1/11/2006 – News


Volume 122, Number 49             Wednesday, January 11th, 2006


Oberon native connects with son after 40 years
The following story, which was published in the December 18 issue of The Forum at Fargo concerns two Benson County natives, Oberon native (West Antelope Township) Judy Sylling Possen and Sheyenne native (Wood LakeTownship) Bob Possen.
BY BOB LIND
The Forum (Fargo, ND)
Judy Possen’s life is pockmarked with difficulties: breast cancer; back, heart and knee surgeries; divorce.
And, one of the most difficult things to do of all, giving up her newborn baby for adoption.
Judy was a day short of 19 when she gave birth to Jeffrey Allan, making her an unwed teen-age mother.
She held her baby, studied his features, then allowed him to go into foster care which led, three weeks later, to adoption.
She didn’t see him again until this fall when, after 40 years, they were reunited in a Nevada airport.
Judy and her second husband, Bob Possen, live in West Fargo. She has worked for Blue Cross Blue Shield of North Dakota for 17 years, 13 of them as a supervisor in the customer service department.
Bob had never been married before he married Judy 26 years ago. She had four children from her first marriage so, "He took on quite a load when he got us," she says. "But he is a wonderful Christian man who has been a real dad to the children and grandchildren."
Grandchildren. She thought she had 13. This year, she learned she has two more.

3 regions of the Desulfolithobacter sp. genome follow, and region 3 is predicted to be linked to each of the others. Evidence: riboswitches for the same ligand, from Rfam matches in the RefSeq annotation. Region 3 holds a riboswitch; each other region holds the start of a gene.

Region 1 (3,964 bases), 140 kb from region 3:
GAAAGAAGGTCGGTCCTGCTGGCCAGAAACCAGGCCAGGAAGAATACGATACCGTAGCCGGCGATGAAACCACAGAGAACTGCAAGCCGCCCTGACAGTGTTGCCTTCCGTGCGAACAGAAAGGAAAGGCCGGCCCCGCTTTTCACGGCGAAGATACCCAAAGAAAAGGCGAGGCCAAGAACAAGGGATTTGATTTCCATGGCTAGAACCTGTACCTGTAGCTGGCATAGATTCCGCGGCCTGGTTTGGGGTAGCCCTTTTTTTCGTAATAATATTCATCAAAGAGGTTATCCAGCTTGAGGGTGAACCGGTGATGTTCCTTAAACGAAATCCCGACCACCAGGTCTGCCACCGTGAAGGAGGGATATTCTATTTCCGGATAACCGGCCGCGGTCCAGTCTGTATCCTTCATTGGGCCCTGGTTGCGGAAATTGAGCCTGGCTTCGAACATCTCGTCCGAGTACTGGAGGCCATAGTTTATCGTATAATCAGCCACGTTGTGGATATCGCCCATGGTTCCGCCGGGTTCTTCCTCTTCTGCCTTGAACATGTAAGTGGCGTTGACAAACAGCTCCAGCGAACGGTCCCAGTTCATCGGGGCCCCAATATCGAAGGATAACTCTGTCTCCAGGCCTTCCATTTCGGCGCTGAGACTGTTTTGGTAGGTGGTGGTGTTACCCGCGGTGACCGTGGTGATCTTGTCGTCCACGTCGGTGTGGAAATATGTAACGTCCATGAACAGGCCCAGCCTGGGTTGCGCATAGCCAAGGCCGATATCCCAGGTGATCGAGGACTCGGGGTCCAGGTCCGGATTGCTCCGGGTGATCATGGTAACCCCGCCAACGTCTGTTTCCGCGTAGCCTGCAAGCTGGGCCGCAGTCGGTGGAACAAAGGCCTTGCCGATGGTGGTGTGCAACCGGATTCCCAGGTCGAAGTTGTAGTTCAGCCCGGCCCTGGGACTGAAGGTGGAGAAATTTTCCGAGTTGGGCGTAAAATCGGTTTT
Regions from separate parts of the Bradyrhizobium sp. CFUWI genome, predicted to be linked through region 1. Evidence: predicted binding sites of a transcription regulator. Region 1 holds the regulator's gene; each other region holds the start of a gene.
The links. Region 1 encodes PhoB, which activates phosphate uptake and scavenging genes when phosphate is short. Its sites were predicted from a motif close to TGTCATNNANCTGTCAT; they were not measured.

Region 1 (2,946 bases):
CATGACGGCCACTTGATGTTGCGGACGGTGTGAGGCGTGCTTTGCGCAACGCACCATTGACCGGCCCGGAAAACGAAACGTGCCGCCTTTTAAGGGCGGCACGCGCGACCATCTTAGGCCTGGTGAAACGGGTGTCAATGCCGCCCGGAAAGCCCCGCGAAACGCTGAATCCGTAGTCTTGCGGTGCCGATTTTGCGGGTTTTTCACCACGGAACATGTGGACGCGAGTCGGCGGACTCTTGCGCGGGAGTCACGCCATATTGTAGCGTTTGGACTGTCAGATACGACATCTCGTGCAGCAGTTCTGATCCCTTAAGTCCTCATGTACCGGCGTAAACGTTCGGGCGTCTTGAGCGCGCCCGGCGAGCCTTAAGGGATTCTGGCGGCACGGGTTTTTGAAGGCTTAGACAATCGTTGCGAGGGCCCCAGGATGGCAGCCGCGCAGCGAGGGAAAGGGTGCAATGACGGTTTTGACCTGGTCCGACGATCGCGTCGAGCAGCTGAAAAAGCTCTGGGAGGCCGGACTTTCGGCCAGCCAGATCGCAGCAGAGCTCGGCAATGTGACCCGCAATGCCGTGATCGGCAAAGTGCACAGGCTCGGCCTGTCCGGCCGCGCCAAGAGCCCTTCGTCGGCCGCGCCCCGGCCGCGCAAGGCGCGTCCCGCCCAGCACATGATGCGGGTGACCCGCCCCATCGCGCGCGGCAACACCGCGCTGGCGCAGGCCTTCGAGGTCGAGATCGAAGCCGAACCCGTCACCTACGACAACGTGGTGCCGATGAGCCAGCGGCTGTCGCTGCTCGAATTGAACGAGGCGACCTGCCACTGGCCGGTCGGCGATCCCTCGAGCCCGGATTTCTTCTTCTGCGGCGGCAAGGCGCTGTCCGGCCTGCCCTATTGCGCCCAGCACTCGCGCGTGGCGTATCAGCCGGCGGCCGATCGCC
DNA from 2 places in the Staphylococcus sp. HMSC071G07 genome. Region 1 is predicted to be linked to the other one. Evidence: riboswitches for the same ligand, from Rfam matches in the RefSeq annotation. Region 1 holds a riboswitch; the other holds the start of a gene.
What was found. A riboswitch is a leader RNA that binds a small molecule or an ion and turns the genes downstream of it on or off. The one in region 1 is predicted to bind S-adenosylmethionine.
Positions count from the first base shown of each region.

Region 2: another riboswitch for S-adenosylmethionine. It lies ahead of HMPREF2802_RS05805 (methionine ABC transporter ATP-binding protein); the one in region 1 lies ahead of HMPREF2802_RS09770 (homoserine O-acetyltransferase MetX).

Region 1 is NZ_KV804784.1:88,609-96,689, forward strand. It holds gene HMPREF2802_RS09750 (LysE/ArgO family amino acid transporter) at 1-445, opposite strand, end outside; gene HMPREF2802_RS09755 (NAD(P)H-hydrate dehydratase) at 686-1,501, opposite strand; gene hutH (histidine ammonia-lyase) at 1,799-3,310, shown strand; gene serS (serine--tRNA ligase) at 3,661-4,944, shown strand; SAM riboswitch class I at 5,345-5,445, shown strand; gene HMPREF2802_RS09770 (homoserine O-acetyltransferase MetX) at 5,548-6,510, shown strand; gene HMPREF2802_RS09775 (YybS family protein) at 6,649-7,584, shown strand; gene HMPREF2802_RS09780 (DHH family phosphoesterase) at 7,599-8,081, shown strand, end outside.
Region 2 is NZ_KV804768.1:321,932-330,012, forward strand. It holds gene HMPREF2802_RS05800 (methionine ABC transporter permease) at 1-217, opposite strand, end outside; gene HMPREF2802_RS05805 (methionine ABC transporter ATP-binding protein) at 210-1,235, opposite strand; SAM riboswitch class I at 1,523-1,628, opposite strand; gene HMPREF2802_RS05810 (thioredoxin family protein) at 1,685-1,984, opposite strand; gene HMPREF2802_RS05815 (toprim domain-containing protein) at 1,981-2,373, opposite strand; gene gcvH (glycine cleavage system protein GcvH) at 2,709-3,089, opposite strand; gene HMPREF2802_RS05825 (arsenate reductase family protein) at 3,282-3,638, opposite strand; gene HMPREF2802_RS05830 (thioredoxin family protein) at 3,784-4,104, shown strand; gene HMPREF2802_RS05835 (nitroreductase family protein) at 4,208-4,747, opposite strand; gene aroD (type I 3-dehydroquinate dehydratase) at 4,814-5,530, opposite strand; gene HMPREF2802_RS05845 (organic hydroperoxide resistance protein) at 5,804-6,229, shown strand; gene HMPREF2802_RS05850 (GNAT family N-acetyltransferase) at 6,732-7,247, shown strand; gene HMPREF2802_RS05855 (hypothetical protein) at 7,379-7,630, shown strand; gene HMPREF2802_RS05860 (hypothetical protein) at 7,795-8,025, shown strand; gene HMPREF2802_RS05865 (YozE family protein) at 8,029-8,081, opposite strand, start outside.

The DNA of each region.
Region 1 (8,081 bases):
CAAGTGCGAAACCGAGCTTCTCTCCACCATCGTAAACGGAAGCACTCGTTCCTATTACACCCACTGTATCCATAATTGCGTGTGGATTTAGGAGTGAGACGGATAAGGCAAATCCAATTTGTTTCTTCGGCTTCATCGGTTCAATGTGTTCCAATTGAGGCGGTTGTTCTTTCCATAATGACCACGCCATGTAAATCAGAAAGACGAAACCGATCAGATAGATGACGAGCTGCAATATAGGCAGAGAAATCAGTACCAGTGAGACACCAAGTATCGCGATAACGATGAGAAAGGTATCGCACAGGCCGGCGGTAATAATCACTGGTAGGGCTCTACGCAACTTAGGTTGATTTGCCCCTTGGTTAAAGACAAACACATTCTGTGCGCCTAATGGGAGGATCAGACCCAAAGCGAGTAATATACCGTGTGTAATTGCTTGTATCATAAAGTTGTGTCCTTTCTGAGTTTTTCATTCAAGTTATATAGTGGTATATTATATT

Forty years ago, Judy was a teenager in Oberon. When she learned she was pregnant, she chose to live with her grandparents in Whittier, Calif. They helped her throughout her pregnancy and set up an adoption of the child through the Evangelical Welfare Agency, of which Judy’s uncle was director.
Some time after the baby was born and given up, Judy married and had those other children. They are Christie Dickens of Fargo; Scott Noyes of Ulen, Minn.; Tricia Voulgarakis of Lino Lakes, Minn.; and Rob Noyes of Moorhead.
Of course, she loved those kids. But she never stopped thinking about Jeffrey Allan; where he was and how he was. Yet she didn’t search for him until he was 18 so as not to interfere with his childhood.
Finally, this year, through a series of events and through the help of several people and an organization called "A Loving Journey," an adoption search and reunion service based in Federal Way, Wash., she received the long-awaited word.
She learned her baby had been adopted by a pastor and his wife, Doug and Sydney Bray. His name became Mark Douglas Bray.
Mark Bray is married to Shannon, has two children, and lives in Sparks, Nev.
Judy got his phone number and, probably trembling a little, called. All she got, though, was Shannon’s voicemail.